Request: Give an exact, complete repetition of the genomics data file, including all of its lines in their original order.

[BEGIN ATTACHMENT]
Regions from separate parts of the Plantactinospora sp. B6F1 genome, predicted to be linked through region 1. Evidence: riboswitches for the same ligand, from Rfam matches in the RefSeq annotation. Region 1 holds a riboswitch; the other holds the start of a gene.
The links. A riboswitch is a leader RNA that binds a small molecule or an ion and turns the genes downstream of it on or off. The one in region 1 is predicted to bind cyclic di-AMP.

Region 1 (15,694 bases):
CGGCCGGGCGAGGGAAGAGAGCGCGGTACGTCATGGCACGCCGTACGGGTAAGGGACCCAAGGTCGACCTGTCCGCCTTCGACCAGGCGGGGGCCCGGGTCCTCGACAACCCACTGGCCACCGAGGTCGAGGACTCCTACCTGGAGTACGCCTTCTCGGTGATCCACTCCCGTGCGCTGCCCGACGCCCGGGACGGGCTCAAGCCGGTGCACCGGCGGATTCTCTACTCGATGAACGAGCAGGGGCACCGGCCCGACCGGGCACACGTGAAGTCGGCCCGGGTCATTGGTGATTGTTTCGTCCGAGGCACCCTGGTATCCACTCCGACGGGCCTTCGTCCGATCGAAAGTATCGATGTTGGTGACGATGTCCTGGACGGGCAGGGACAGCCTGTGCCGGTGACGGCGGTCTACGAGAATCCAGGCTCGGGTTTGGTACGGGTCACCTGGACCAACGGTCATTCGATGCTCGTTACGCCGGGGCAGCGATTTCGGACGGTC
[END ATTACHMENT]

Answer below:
Regions from separate parts of the Plantactinospora sp. B6F1 genome, predicted to be linked through region 1. Evidence: riboswitches for the same ligand, from Rfam matches in the RefSeq annotation. Region 1 holds a riboswitch; the other holds the start of a gene.
The links. A riboswitch is a leader RNA that binds a small molecule or an ion and turns the genes downstream of it on or off. The one in region 1 is predicted to bind cyclic di-AMP.

Region 1 (15,694 bases):
CGGCCGGGCGAGGGAAGAGAGCGCGGTACGTCATGGCACGCCGTACGGGTAAGGGACCCAAGGTCGACCTGTCCGCCTTCGACCAGGCGGGGGCCCGGGTCCTCGACAACCCACTGGCCACCGAGGTCGAGGACTCCTACCTGGAGTACGCCTTCTCGGTGATCCACTCCCGTGCGCTGCCCGACGCCCGGGACGGGCTCAAGCCGGTGCACCGGCGGATTCTCTACTCGATGAACGAGCAGGGGCACCGGCCCGACCGGGCACACGTGAAGTCGGCCCGGGTCATTGGTGATTGTTTCGTCCGAGGCACCCTGGTATCCACTCCGACGGGCCTTCGTCCGATCGAAAGTATCGATGTTGGTGACGATGTCCTGGACGGGCAGGGACAGCCTGTGCCGGTGACGGCGGTCTACGAGAATCCAGGCTCGGGTTTGGTACGGGTCACCTGGACCAACGGTCATTCGATGCTCGTTACGCCGGGGCAGCGATTTCGGACGGTC